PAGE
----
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Presidential Perspective - Thinking Beyond Tomorrow: Leaders for the Long Haul

Philip AmersonAs a pastor I held an early morning Bible study in a nearby restaurant. Each week I would pass a hand-printed sign by the cash register that read “All Meals Free Tomorrow.” Of course, anyone expecting a free meal the following day would learn that “tomorrow” on Thursday still meant “tomorrow” on Friday. Or, as the saying goes, “Tomorrow never comes.”

Too many in our society chase after the mirage of something free tomorrow—some program or strategy or simple solution—tomorrow. Bill George, Harvard Business School professor and former head of Medtronic, wrote of the tendency of leaders to point fingers at one another during times of economic or political stress. He said that rather than seeking long-term structural or cultural direction, there is inevitably the flawed effort to find short-term fixes. George said the root cause of our stagnation and finger-pointing is leaders practicing short-termism. (“Leadership’s Lost Decade: Will It Breed Better Leaders?” Wall Street Journal, February 3, 2010.)

In recent weeks Garrett-Evangelical has seen the passing of three distinguished alums: Terry Gladstone, Gene Hancock, and Gordon Sorensen. Each of these remarkable persons gave longtime service as clergy leaders. Terry was the epitome of the very best of The United Methodist Church’s Order of Deacon as she sought to serve others. Gene and Gordon were extraordinary preachers and congregational leaders. Each lived with an eye and a heart beyond tomorrow. They were prophetic and pastoral, wise and imaginative, serious yet joyful. They gave of themselves for the sake of a deeper and wider vision of the world and the church. To become such a witness takes a lifetime, and the breadth of such decades-long ministry can never be adequately measured.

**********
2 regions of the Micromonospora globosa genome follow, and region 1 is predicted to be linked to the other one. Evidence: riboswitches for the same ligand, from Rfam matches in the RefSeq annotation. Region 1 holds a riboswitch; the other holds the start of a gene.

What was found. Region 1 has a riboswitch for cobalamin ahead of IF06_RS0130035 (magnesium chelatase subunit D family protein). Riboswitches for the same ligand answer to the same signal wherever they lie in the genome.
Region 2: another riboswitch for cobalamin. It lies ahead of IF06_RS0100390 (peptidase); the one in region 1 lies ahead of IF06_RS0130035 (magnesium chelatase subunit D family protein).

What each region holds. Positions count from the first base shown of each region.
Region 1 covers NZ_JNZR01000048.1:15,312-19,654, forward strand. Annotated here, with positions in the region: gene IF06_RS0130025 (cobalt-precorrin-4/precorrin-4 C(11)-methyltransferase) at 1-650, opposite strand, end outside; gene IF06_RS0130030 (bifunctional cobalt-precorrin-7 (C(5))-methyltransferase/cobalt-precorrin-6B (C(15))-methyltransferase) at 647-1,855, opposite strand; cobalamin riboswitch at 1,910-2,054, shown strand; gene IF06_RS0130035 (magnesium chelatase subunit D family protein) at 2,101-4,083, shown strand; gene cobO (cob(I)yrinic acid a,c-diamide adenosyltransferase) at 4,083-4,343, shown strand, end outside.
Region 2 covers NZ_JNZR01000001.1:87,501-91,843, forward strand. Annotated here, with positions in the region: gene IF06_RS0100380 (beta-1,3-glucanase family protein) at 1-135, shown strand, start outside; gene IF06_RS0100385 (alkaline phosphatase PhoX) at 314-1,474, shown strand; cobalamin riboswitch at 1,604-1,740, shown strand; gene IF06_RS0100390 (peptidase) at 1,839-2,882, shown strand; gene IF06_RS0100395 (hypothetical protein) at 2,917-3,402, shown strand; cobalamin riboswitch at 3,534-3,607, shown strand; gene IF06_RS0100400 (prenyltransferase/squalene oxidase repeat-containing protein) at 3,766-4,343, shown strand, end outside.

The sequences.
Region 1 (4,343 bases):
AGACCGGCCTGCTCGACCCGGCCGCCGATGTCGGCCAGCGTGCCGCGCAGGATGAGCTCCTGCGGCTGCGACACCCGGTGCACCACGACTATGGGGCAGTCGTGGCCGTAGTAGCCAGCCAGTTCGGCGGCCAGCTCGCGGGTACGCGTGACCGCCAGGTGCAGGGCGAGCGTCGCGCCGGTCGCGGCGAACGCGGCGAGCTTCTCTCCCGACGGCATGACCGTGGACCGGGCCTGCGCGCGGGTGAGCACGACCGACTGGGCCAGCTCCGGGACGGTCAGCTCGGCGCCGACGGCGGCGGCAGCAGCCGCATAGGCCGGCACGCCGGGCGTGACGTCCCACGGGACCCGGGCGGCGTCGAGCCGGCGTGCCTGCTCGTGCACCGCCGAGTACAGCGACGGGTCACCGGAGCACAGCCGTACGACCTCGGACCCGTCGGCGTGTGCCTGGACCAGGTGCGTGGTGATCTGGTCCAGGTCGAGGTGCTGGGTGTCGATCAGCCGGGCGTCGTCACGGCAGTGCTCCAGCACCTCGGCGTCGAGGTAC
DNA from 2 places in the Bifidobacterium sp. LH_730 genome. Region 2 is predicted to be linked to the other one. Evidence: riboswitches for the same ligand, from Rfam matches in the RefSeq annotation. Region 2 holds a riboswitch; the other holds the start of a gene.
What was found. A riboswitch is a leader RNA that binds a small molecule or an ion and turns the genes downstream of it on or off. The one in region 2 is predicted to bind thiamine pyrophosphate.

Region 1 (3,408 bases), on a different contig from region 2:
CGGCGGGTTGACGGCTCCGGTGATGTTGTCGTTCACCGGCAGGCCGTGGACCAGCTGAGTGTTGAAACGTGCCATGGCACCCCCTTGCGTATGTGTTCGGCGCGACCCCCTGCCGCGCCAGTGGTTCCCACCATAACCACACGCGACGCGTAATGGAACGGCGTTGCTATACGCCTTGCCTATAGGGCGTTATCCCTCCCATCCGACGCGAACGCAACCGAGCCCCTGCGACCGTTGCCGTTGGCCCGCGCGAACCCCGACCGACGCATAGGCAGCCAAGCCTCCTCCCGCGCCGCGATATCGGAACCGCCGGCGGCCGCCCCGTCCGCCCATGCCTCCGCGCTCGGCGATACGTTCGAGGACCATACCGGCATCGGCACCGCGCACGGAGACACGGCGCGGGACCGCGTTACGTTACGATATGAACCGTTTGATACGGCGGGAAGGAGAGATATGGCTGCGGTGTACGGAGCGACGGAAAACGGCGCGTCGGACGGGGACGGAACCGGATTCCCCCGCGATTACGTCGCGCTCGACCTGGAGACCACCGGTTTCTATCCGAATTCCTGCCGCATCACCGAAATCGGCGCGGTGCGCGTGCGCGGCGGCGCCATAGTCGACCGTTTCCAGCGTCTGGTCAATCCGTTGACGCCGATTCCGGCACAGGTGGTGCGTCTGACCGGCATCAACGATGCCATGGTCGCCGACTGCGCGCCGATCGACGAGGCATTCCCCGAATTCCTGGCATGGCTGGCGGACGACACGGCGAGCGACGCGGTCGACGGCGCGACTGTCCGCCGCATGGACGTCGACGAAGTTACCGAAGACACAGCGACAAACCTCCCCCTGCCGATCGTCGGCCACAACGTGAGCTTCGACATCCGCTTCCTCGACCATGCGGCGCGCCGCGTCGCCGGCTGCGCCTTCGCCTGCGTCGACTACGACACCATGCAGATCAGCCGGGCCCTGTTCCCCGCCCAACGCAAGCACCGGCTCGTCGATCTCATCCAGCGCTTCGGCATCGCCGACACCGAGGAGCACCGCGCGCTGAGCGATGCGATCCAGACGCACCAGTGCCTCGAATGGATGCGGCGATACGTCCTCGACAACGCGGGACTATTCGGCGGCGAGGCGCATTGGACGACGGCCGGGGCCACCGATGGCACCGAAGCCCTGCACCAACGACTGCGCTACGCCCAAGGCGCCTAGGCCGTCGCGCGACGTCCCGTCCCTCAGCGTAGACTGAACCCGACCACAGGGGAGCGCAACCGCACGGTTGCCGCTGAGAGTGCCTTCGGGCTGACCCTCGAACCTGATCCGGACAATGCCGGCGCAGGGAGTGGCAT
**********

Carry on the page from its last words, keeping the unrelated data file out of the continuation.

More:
I believe anxious denominational leaders today are missing their greatest resource. During times of transition and change, there is an unhelpful desire to point fingers and think only about tomorrow What we need are not dashboards, seminars, or better marketing campaigns. What is needed is to focus on the gifts already assembled. We need to value and celebrate the witness of persons like Terry, Gene, and Gordon. How will our young learn of these faithful role models who stand in a long heritage of leaders who looked and lived beyond tomorrow? Carl Sandburg wrote of those who “can’t be bought” and of the long-term value of people who love and serve others over the years (The People Live On, 1936). As he put it, “This old anvil laughs at many broken hammers.”

Terry, Gene, and Gordon... and scores of other clergy served over the decades interpreting the power of the Gospel to transform, to heal, to bring hope and renewal in the midst of tragedy, despair, and stagnation. They are the long-termers, the “lifers” who model the way forward.

I can still remember the day in our early morning Bible study when our group considered Psalm 30. We laughed about the “free meals tomorrow” sign and reveled in a God whose love was everlasting. We smiled and read Psalm 30:5 over and over: For his anger is but for a moment, his favour is for a lifetime. Weeping may linger for a night, but joy comes in the morning.

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